Free TV For Dummies

I’m a guy who knows very little about how TV operates. I just like to plug the thing in and see it work. When I was connecting up my Sky box, I tended to just stick cables into the ports that fit like some sort of grown-up jigsaw rather than know what I was actually doing.


So it was with some degree of trepidation that I embarked on the road to ditch my monthly Sky pay TV and replace it with…well this was my first problem….what do I replace it with? So if, like me, you’re clueless with this sort of television techno-babble, read on and I’ll share my experience with you.


The Goal

My goal is simple….to replace my existing TV setup for which I pay a monthly fee with something similar with no monthly fee. My existing setup is a pretty standard one. I have a TV connected to a Sky+ box. We mainly watch RTE and occasionally watch the UK channels. The recording feature of the Sky+ box is something that we have found useful. And we use the Sky TV guide quite a lot.  So any new setup I implement would need the following features

  • Terrestrial channels (i.e. RTE, TV3 etc)
  • Standard UK Channels (i.e BBC, ITV etc)
  • Ability to record programs
  • TV Guide


The Research

I began researching this television voyage by consulting d’Internet. I was soon swamped by acronyms like DTT, MPEG4, DVB and jargon like Freesat, Freeview, decoders…AAAGHHH! Normally, I would just give up and make do with what I have. But money is sparse these days and the thought of lining Murdoch’s pockets with my hard-earned cash every month encouraged me to persist. After reading through some material, here’s what I make of it.



As most people know (even me!), you could receive terrestrial channels by using an aerial connected to your TV. Since TV time began these aerials picked up an analogue signal. The broadcasting of this signal is being turned off in 2012. Now they are broadcasting the terrestrial channels using a digital signal. The broadcasting of the terrestrial channels using this digital format is called saorview.


So in order to get free terrestrial channels, I could either pick up the old analog signal or the new digital signal. It made sense to go with the digital option seeing as the analog signal is being turned off next year! After consulting d’Internet again, I learned that if you have an aerial that picks up TV3 and TG4, then you could use this aerial to pick up digital terrestrial TV (DTT)…I’m using these acronyms already! So I got out a setup of rabbit-ear aerials that I had in the attic. I plugged it into the back of the TV and sure enough, I could pick up TV3 and TG4.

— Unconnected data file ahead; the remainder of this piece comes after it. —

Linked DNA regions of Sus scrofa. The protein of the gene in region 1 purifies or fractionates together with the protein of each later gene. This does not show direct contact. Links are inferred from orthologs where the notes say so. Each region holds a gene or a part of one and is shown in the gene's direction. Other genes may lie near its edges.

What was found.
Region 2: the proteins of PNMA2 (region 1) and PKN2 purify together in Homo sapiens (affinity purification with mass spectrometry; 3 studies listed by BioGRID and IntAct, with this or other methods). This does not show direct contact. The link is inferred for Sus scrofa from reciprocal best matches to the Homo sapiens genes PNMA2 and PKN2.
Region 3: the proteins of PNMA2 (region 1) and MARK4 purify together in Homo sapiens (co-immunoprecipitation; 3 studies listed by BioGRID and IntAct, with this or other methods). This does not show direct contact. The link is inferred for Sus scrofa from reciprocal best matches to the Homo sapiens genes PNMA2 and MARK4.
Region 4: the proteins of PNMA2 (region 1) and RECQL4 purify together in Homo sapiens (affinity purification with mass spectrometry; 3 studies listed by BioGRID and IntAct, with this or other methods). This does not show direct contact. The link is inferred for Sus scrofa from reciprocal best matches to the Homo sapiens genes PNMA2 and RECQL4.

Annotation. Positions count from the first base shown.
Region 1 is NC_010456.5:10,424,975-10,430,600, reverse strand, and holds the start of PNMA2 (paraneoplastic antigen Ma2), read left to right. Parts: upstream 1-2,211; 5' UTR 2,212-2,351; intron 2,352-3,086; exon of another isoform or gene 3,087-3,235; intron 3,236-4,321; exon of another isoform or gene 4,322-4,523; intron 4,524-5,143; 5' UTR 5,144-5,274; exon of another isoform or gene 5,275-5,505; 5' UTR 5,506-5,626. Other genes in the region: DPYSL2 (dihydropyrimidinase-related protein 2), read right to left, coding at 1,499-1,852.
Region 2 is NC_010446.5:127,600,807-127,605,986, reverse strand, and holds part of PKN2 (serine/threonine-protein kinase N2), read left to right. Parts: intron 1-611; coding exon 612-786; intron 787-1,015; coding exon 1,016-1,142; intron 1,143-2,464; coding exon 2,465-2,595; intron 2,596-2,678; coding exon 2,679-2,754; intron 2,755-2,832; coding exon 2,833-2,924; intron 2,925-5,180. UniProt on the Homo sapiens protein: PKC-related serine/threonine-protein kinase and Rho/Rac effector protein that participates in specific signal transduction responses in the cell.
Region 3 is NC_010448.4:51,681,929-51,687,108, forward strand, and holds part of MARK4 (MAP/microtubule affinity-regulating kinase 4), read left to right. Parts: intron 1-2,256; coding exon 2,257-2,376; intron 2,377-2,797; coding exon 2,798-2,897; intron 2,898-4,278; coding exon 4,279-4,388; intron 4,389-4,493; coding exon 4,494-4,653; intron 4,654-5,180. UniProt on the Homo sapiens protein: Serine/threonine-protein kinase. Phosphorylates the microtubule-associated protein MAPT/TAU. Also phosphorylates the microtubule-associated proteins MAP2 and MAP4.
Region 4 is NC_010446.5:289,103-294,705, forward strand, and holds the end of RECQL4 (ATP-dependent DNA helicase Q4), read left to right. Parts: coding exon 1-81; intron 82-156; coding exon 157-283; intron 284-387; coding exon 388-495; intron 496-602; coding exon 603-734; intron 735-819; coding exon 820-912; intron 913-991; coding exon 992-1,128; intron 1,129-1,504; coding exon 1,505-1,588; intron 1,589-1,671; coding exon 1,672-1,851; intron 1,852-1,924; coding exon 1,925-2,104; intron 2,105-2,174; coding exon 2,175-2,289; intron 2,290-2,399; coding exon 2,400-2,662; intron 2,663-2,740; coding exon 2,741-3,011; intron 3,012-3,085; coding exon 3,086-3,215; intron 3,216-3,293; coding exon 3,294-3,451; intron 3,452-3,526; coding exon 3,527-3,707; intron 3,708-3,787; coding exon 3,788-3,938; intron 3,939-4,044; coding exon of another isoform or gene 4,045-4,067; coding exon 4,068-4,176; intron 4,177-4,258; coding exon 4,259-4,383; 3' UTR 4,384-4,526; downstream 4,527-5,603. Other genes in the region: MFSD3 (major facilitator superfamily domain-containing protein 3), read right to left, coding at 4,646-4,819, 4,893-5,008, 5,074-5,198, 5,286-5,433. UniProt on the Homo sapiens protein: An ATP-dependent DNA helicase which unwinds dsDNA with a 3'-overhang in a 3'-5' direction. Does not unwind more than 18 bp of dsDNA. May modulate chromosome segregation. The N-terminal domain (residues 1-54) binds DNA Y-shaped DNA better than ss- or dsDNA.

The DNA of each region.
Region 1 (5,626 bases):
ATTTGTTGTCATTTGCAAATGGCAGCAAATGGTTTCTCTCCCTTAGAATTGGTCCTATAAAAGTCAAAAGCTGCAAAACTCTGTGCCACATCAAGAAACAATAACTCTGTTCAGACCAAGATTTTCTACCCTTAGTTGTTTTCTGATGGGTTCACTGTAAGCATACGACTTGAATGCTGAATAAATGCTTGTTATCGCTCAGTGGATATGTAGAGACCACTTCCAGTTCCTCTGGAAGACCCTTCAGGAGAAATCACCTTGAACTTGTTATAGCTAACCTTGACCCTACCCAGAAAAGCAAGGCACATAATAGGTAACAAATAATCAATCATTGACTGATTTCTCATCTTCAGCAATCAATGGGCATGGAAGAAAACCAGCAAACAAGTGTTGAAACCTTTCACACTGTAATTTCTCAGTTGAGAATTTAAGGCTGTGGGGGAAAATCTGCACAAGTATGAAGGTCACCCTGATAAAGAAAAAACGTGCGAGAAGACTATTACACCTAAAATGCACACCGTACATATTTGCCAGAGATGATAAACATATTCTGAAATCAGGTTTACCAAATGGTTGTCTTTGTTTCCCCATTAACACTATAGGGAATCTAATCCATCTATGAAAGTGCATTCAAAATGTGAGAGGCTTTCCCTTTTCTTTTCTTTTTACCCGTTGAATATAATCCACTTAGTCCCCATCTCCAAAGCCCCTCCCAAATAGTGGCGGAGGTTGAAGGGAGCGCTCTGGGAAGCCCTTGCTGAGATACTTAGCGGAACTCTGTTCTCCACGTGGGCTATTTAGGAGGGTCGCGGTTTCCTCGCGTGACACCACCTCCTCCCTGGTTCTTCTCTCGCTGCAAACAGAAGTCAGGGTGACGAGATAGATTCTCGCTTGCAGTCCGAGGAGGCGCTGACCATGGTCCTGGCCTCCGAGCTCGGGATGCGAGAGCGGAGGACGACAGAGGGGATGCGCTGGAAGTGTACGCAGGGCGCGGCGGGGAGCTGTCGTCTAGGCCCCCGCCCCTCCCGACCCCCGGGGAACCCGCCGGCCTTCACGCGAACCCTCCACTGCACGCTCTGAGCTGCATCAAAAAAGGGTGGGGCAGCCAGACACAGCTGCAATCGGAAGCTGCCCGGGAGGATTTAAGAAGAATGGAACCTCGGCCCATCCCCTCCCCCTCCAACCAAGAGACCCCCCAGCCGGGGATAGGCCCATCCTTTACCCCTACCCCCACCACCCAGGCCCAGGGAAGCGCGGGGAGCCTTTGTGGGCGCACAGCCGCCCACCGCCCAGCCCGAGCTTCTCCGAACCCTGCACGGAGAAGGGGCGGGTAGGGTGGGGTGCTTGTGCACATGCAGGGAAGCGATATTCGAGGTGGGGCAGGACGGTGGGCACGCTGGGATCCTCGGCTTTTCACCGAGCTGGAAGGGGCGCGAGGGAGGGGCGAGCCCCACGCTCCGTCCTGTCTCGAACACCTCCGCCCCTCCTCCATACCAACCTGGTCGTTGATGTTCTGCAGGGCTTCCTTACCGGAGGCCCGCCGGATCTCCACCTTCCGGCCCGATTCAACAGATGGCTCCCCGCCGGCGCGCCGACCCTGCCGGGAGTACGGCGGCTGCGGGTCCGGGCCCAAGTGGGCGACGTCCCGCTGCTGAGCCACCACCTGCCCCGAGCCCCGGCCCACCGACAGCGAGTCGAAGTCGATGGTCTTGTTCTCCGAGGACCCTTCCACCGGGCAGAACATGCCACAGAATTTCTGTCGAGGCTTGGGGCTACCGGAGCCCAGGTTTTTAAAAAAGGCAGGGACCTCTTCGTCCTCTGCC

Great, that’s the aerial sorted. So why am I not seeing the Irish DTT channels on my TV? Well, apparently, when the digital signal is received, it needs to be decoded. What is needed to decode the Irish DTT channels is called an MPEG-4 decoder. Now, some newer TVs have this decoder built into them. In order to find if my TV (a Samsung LE32R72B) had the decoder built into it, I googled the TV and got the technical specifications. I had a look for MPEG-4 but not a mention of it. So I’m assuming that the TV does not have the decoder.


So the next question is, how do I decode the digital signal. Well, for TVs like mine, that don’t have the decoder built-in, you need to purchase a set-top box (STB). According to the saorview website, there are 2 approved set-top boxes; Walker WP10DTP & WP11DTP. At the moment, these cost around €99. So all I need to do is purchase one of these boxes, stick my aerial into it, connect it to the TV and Bob’s your uncle…I have my Irish channels.


UK Channels

To get the free UK channels is a hell of a lot easier. All I have to do is unsubscribe from Sky! Then I can use the existing dish and Sky box to pick up the free channels! I couldn’t believe this when I first read it. But you can check it out for yourself. Power off your Sky box. Take out the viewing card. Power back on the Sky box. You’ll find that you still have the BBC’s and the ITV’s. I’m not sure if this is frowned upon or if Sky will come looking for their box back. Perhaps someone more knowledgeable than myself can clarify this?


Still Not Happy

So there you have it. Now I have free Irish TV and free UK TV. However, I’m still not entirely happy with this. It means I have 2 set-top boxes, 2 remotes, 2 TV guides. And I still don’t have the ability to record programs. It would be a hell of a lot easier and neater if I had just the one set-top box, right?


The Combo Option

Again, after consulting d’Internet ( in particular), I found that you could by a box that would accept and decode the digital signal for the Irish DTT and accept the satellite cable that went into the back of the Sky+ box. These are called combo boxes and would allow me to have just the 1 remote, 1 TV guide (this is called EPG in technical parlance). And to top it all off, it allows you to record on to an external hard-disk drive that is connected to it’s USB port. Bonanza!


I went into SoundStore looking for one of these devices. The sales assistant told me it wasn’t possible to pick up Irish DTT and the UK channels like BBC on the 1 box. So I hope I haven’t misunderstood the literature that I read. Again, perhaps someone wiser than me might confirm this?



So that’s what I have decided on. I’m going to purchase a combo box (the Edison Argus Mini). I hope it’s just as simple as taking out the Sky+ box, putting in the Argus Mini, connecting the satellite cable and the aerial to the Argus mini, and connecting that to the TV. It seems to meet the 4 requirements I set out earlier. I’ll let you know how I get on.